Goodbye to All That
English novelist, poet, and essayist Graves, author of "I, Claudius" describes the break he made with his past in 1929. In chronicling his youth, World War I experiences, and years at Oxford, Graves gives parallel accounts of the end of his own innocence and that of the world prior to the Great War.
- Paperback | 347 pages
- 104.14 x 175.26 x 20.32mm | 204.12g
- 01 Feb 1958
- Bantam Doubleday Dell Publishing Group Inc
- Bantam Doubleday Dell Publishing Group
- New York, United States
- New edition
- New edition
Other books in this series
28 Sep 2010
In this autobiography, first published in 1929, poet Robert Graves traces the monumental and universal loss of innocence that occurred as a result of the First World War. Written after the war and as he was leaving his birthplace, he thought, forever, "Good-Bye to All That bids farewell not only to England and his English family and friends, but also to a way of life. Tracing his upbringing from his solidly middle-class Victorian childhood through his entry into the war at age twenty-one as a patriotic captain in the Royal Welsh Fusiliers, this dramatic, poignant, often wry autobiography goes on to depict the horrors and disillusionment of the Great War, from life in the trenches and the loss of dear friends, to the stupidity of government bureaucracy and the absurdity of English class stratification. Paul Fussell has hailed it as ""the best memoir of the First World War"" and has written the introduction to this new edition that marks the eightieth anniversary of the end of the war. An enormous success when it was first issued, it continues to find new readers in the thousands each year and has earned its designation as a true classic.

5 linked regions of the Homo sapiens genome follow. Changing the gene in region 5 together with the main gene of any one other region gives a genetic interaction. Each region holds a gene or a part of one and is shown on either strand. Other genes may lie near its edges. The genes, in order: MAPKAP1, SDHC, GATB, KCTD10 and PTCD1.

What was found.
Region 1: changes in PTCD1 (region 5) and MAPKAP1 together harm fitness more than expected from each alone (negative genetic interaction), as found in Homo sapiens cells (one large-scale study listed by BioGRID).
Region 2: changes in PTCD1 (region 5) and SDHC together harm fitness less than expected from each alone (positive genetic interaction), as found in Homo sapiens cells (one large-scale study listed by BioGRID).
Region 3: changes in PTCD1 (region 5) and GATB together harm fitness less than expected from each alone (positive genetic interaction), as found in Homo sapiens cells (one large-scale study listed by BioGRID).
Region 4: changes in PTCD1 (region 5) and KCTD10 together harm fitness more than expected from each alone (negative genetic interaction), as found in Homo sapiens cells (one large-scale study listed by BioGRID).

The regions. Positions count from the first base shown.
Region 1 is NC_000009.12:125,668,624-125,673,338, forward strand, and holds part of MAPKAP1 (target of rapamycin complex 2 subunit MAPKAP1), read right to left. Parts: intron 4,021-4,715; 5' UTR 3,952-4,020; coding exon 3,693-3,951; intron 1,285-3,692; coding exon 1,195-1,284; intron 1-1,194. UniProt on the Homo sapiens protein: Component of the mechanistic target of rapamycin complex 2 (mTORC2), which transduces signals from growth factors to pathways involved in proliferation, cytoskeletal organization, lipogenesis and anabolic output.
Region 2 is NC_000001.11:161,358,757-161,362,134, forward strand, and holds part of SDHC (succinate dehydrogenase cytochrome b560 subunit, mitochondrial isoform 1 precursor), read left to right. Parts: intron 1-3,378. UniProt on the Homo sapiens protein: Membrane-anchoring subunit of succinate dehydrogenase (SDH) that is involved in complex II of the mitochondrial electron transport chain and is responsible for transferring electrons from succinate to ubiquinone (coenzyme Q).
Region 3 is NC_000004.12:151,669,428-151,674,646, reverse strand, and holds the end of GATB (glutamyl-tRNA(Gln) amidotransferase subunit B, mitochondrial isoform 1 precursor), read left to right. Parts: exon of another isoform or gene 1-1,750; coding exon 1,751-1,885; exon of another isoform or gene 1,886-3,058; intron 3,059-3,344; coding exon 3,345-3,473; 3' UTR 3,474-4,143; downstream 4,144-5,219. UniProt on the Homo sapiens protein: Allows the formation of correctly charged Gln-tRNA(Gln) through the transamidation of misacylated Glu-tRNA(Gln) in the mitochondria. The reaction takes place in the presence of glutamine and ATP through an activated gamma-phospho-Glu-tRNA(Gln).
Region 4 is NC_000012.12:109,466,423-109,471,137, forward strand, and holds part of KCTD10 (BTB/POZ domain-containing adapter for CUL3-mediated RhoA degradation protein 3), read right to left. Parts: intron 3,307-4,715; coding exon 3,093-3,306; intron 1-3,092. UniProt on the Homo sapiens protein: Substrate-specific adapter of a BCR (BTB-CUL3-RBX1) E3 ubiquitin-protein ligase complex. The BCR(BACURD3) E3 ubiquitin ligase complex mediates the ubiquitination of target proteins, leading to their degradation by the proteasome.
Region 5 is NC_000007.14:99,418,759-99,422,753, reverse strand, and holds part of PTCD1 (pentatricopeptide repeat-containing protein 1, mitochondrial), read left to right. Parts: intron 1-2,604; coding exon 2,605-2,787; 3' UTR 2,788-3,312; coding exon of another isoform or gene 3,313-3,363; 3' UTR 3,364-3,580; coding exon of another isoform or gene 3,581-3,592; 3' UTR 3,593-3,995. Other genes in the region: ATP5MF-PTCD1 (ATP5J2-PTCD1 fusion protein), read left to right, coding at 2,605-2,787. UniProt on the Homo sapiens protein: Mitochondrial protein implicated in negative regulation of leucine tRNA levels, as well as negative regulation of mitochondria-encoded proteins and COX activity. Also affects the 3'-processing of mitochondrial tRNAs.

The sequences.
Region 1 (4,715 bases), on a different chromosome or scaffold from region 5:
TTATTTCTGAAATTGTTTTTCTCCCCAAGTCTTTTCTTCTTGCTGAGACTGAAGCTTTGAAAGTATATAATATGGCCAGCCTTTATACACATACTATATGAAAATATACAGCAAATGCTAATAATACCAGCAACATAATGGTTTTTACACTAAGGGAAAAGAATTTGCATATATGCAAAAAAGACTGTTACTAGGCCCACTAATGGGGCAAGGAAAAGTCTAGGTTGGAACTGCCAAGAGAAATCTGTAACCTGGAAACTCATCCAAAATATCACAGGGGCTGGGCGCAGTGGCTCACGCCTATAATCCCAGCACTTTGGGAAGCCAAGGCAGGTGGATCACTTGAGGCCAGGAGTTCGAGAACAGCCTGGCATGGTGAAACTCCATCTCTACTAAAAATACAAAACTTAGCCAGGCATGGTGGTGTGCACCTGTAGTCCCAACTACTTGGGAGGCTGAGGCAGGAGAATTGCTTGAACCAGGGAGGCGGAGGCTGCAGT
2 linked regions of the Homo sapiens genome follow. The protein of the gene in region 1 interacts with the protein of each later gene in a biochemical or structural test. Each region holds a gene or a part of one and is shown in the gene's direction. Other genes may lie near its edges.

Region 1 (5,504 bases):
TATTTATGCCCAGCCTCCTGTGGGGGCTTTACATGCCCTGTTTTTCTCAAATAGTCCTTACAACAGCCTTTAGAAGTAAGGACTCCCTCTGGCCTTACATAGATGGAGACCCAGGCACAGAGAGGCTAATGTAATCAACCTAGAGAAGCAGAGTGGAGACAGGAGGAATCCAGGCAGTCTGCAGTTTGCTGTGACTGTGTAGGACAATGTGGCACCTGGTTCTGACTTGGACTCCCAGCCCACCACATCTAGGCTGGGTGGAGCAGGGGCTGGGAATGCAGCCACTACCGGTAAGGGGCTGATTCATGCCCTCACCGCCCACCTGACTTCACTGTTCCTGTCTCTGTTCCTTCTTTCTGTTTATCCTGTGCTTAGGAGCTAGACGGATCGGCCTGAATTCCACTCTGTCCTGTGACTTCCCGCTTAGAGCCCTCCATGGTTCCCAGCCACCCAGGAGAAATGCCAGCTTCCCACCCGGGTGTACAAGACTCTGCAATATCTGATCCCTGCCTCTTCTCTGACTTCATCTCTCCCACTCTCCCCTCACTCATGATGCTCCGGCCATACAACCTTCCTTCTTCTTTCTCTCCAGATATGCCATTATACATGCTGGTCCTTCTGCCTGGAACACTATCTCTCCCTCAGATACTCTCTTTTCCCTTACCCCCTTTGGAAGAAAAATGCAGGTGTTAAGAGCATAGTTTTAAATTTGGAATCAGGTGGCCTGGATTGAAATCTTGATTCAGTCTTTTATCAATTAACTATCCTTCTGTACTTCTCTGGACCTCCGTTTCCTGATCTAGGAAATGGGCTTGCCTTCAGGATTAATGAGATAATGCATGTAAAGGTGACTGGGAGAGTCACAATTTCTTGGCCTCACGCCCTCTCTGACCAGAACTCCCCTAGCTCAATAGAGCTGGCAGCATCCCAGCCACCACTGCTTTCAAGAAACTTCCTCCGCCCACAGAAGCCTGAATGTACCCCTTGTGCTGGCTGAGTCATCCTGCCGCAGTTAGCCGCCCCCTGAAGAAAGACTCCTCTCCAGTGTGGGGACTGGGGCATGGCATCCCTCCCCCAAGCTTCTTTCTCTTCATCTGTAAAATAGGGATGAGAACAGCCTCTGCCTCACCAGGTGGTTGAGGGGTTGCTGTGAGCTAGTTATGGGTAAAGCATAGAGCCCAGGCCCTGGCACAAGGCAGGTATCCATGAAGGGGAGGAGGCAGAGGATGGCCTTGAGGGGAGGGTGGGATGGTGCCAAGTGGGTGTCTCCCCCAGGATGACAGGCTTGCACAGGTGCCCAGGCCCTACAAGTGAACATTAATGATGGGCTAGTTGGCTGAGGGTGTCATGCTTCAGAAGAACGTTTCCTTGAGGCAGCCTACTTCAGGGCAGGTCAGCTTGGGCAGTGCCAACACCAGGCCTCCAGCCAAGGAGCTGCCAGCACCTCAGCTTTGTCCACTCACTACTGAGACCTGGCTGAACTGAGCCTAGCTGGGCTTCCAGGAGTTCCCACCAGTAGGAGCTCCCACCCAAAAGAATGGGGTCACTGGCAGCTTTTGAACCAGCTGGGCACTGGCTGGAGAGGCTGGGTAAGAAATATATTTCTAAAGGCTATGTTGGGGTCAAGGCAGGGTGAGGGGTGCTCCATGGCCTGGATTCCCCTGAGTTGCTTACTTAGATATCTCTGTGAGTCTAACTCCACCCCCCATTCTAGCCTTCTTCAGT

About Robert Graves
Robert Graves (1895-1985) was a poet, novelist, and critic. His first volume of poems, Over the Brazier (1916), reflects his experiences in the trenches, and was followed by many works of poetry, nonfiction, and fiction. He is best known for his novel, I, Claudius (1934), which won the Hawthornden and James Tait Black Memorial prizes, and for his influential The White Goddess (1948). Paul Fussell is the author of 15 books, including Wartime: Understanding and Behavior in the Second World War and The Great War and Modern Memory, which won the National Book Award and the National Book Critics Circle Award and was named by the Modern Library as one of the twentieth century's 100 best nonfiction books. He taught literature for many years at the University of Pennsylvania and Rutgers University. He lives in Philadelphia with his wife.